The boundaries between the territories of adjoining colonies or towns were usually taken from the natural features of the country. The ridges of the mountains (juga montium), watersheds (divergia aquarum), and rivers (flumina) or streams (rivi) were the principal; but the line of division was often marked in their absence, or accentuated even when they were present, by boundary stones (termini). But trenches (fossae), springs (fontes), public roads (vice), chapels (sacella), and tombs (sepulcra, monumenta) were also not uncommonly made use of for this purpose (p. 114). All these were also found as boundaries between occupiers. Roads were not a sure indication of a boundary, for they often crossed an estate instead of bordering it; and this was so whether they were properly public highways made and kept up at the expense of the state, and under a special commissioner [p. 1.90]curator), or only country roads maintained by the neighbouring occupiers under the charge of the village wardens (magistri pagorum, p. 146). Chapels were often erected where three or more estates adjoined (in trifinio, in quadrifinio). They had an altar for each estate, and an entrance on the side facing it. The altars were at 15 feet from the temple (p. 303). The areas thus enclosed were the sacred precincts, and were surrendered by the adjoining occupiers, who, by this devotion of a definite area, were able to keep their crops from being trampled by the people on the days of celebration of the compitalia (p. 57).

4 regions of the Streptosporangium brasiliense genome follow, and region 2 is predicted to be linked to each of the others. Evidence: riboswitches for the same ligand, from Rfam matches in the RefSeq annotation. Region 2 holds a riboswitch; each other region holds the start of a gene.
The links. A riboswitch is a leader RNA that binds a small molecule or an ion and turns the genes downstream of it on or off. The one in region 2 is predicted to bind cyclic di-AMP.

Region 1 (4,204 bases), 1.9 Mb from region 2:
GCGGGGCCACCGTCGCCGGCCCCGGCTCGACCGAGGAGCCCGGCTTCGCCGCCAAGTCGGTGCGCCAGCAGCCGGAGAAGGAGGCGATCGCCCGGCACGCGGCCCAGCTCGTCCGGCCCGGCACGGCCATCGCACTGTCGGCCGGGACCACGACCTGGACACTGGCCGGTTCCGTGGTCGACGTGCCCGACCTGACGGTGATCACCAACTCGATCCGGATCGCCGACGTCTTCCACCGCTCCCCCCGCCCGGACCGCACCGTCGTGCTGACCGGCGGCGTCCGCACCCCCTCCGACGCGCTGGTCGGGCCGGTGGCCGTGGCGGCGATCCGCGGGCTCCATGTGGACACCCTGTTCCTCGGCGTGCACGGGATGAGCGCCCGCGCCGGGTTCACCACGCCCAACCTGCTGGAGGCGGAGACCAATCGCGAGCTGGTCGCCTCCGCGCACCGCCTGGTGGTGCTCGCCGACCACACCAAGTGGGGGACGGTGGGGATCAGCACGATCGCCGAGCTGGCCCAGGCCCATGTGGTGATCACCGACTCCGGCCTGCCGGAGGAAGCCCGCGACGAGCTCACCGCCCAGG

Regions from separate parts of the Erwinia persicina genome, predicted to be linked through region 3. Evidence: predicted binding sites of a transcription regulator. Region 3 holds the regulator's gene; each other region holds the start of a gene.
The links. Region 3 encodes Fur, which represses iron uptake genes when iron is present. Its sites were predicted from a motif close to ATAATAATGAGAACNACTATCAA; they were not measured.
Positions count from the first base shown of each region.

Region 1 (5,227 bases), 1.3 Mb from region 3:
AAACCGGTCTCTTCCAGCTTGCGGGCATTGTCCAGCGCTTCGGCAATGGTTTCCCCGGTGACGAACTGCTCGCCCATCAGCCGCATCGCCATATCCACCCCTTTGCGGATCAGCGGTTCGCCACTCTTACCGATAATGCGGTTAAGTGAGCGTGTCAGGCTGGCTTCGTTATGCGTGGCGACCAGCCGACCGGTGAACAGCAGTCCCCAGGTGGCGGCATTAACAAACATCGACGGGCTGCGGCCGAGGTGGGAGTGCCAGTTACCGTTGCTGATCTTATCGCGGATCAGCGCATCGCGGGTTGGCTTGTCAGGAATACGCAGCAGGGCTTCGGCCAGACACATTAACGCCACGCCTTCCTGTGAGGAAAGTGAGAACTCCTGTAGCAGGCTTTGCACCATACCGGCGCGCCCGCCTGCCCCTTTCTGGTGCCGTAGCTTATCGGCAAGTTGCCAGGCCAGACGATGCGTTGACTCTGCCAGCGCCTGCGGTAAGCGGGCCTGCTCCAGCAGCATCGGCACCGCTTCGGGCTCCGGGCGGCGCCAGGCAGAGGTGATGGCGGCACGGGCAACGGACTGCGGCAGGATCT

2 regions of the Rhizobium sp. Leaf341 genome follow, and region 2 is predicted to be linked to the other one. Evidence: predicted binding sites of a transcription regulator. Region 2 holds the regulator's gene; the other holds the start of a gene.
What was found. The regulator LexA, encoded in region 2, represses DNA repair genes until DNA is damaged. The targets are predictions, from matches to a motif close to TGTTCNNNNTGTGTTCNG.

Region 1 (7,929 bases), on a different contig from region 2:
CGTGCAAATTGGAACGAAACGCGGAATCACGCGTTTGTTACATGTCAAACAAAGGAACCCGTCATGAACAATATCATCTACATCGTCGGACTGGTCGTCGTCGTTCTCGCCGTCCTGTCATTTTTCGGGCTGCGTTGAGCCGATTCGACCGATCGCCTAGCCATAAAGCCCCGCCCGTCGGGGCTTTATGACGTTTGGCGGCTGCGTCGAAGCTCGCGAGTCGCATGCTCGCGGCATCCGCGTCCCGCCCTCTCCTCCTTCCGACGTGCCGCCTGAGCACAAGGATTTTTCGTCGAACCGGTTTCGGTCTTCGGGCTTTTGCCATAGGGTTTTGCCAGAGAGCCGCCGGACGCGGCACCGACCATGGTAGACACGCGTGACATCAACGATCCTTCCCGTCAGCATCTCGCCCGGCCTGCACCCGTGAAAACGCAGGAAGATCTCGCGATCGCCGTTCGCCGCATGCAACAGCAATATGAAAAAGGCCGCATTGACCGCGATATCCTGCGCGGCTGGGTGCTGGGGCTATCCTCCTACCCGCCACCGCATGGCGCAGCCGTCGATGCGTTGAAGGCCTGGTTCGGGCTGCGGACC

Tombs, monuments, gravestones (cippi) were found in the interior of estates, especially where the land was not well adapted for cultivation (p. 140), but the boundary or a road was the usual place for burial (pp. 27, 140, 349).